shabbos candles

The Shabbos Weekly
Halachos Series on Hilchos Shabbos

shabbos candles

Published by
Pirchei Shoshanim

A Project of
The Shema Yisrael Torah Network

Based on the Shiurim Given by

Rabbi Dovid
Ostroff, shlita

developed from the Chabura of the
Pirchei Shoshanim Shulchan Aruch Learning Project

These Halachos were shown by Rabbi Ostroff to
HaGaon HaRav Moshe Sternbuch, shlita


Questions for the Week of Parshas Beha'aloscha

May children run on Shabbos when playing?

We mentioned in the last shiur that one should not run on Shabbos as normally it is a weekday work related activity, [1] as when a person is under pressure.

Children who run in their course of play may do so because playing is their recreation. On the contrary, not being able to run would cause distress, the opposite intent of this halacha. It follows therefore that an adult may run to see something pleasurable [2] (a parade, an impressive view) because running in such a case is part of an enjoyable pastime.

May one wear a watch outside when there is no eiruv?

We must first set the rules of carrying and then see whether one may wear a watch on Shabbos.

An eiruv transforms a public area to a private one and thus enables carrying as if in one’s private domain.

All the halachos mentioned from hereon deal with public domains that do not have an eiruv, or they have an eiruv and one does not wish to rely on.

  • It is prohibited to carry an item from a private domain to a public one and vice versa.

A private domain includes an enclosed area such as an apartment, house, hospital, hotel, building lobby and stairway, shopping center, [3] shul, beis midrash etc.

A public domain includes all open public areas such as streets, parks, open squares, walkways etc.

  • It is prohibited to carry an item more than four amos [4] in a public domain.

One may not lift an item that is already in a public domain and carry it over a distance greater than four amos and set it down. Nor may one carry an item from a stationary position over the same distance and stand still.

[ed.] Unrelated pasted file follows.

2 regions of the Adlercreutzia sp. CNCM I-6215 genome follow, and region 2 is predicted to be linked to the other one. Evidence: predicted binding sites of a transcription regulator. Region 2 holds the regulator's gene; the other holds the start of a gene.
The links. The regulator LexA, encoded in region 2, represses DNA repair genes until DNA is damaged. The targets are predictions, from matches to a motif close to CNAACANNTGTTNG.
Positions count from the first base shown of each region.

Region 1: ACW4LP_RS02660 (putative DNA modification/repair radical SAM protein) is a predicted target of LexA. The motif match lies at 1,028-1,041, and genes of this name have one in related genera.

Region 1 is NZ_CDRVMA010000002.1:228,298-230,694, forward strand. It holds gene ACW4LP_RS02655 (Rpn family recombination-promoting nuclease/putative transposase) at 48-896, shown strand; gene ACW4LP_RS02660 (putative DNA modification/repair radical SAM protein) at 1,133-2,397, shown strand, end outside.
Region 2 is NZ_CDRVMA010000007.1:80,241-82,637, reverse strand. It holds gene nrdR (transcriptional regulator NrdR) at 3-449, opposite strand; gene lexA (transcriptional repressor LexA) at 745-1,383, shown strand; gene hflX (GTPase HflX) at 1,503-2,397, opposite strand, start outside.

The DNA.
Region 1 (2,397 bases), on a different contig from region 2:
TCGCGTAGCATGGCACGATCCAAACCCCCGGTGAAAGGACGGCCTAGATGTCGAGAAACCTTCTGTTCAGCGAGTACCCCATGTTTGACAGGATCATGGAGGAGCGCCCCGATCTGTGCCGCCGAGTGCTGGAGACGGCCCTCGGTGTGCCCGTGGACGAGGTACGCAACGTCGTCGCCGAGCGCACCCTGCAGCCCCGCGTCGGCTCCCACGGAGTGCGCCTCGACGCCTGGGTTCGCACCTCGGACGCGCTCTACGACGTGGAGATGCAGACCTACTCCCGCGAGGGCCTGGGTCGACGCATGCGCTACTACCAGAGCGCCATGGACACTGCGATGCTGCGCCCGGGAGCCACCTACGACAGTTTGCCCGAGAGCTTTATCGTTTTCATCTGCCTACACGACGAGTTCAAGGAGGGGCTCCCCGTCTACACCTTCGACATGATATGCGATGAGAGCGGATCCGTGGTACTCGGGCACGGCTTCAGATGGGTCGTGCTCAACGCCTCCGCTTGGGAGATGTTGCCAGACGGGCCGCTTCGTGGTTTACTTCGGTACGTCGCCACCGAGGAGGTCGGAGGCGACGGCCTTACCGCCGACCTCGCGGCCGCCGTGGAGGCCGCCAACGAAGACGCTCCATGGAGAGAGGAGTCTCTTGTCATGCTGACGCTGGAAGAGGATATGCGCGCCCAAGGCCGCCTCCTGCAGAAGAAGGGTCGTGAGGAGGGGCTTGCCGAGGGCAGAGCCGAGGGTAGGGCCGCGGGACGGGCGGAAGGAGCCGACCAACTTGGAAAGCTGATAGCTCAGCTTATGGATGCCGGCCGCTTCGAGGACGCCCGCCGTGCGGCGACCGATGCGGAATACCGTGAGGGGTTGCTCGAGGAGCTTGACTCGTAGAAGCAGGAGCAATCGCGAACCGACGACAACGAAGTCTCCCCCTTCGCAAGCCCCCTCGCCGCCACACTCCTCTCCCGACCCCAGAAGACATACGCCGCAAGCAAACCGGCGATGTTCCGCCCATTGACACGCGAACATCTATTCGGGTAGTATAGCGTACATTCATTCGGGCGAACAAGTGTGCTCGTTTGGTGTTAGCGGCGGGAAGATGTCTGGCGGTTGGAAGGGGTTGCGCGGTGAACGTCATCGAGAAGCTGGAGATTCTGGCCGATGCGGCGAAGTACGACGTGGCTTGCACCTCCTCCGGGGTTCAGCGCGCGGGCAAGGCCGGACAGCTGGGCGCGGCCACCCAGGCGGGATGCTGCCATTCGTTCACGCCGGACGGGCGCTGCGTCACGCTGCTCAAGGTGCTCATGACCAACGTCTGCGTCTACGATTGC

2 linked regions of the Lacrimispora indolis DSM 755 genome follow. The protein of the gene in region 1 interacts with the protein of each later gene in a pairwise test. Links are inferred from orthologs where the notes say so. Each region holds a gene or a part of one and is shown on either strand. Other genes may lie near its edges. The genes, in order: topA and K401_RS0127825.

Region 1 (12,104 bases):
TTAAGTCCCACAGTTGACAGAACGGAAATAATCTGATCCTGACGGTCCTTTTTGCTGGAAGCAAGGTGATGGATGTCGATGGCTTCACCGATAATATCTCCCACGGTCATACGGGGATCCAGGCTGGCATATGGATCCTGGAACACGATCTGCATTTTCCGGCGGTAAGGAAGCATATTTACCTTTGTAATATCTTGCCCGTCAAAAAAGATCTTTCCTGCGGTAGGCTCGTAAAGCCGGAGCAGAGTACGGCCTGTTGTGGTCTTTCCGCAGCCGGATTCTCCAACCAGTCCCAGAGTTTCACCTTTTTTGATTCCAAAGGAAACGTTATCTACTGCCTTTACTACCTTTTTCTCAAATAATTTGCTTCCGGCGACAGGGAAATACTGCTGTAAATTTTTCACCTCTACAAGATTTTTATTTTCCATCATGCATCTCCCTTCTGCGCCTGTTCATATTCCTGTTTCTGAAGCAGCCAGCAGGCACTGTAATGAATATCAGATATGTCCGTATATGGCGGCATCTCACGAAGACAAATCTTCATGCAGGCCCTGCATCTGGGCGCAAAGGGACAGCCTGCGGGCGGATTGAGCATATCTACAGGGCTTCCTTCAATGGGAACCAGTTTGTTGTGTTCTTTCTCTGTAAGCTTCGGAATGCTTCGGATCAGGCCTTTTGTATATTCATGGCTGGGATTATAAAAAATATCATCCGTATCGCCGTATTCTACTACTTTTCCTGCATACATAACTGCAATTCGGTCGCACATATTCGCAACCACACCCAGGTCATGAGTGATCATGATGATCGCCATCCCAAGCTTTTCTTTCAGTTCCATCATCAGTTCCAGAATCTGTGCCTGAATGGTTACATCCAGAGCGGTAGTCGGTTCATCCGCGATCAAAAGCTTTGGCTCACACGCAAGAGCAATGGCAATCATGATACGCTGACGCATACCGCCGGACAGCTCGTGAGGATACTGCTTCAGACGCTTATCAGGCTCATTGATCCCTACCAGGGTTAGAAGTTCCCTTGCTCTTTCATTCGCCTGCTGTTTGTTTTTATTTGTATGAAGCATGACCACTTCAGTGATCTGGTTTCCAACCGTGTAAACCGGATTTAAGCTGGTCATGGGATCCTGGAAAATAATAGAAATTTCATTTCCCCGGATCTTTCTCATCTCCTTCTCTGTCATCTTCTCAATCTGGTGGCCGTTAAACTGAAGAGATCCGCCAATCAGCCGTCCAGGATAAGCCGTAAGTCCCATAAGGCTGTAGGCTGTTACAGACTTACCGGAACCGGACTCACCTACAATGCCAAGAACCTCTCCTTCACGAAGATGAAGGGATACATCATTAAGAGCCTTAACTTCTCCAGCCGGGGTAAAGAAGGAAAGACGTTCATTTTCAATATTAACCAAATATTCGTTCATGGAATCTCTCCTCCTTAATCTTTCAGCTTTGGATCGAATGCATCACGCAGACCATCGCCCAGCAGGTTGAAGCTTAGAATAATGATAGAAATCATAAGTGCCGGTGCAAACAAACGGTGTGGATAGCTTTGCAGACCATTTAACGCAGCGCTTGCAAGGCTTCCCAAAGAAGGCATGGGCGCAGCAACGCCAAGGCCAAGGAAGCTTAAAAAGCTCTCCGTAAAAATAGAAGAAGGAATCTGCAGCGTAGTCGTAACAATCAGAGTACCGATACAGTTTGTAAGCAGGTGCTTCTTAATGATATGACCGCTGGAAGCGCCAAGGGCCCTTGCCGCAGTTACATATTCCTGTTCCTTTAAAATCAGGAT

• It is prohibited to carry

One may wear clothing and certain jewelry, even if one’s purpose is to “transfer” a certain clothing item from one domain to another. [5] If it is worn it is not called carrying.

Carrying includes: an item in a pocket, in one’s hand, food in one’s mouth (chewing gum, candies etc.).

  • Carrying or wearing in an abnormal manner is prohibited mid’rabanan.

Carrying an item between one’s shirt and body is not conventional and prohibited mid’rabanan. Carrying is also prohibited beneath one’s hat as is an item in one’s mouth.

A load on one’s head or shoulder is prohibited mid’rabanan when not common in that country and prohibited mid’oraisso when commonly transported in that manner.

One may not stuff a tissue beneath a watchstrap or bangle.

Which clothing may be worn outside on Shabbos?

Clothing worn to protect the body or worn for the body’s sake may be worn on Shabbos. [6] Likewise one may wear clothing when its sole purpose is to protect other clothing, provided that it is worn in the regular manner. [7]

Consequently, one may wear a raincoat above a woolen coat even if its purpose is to prevent the woolen coat from getting wet. Galoshes may be worn over shoes. [8]

What about a hat cover?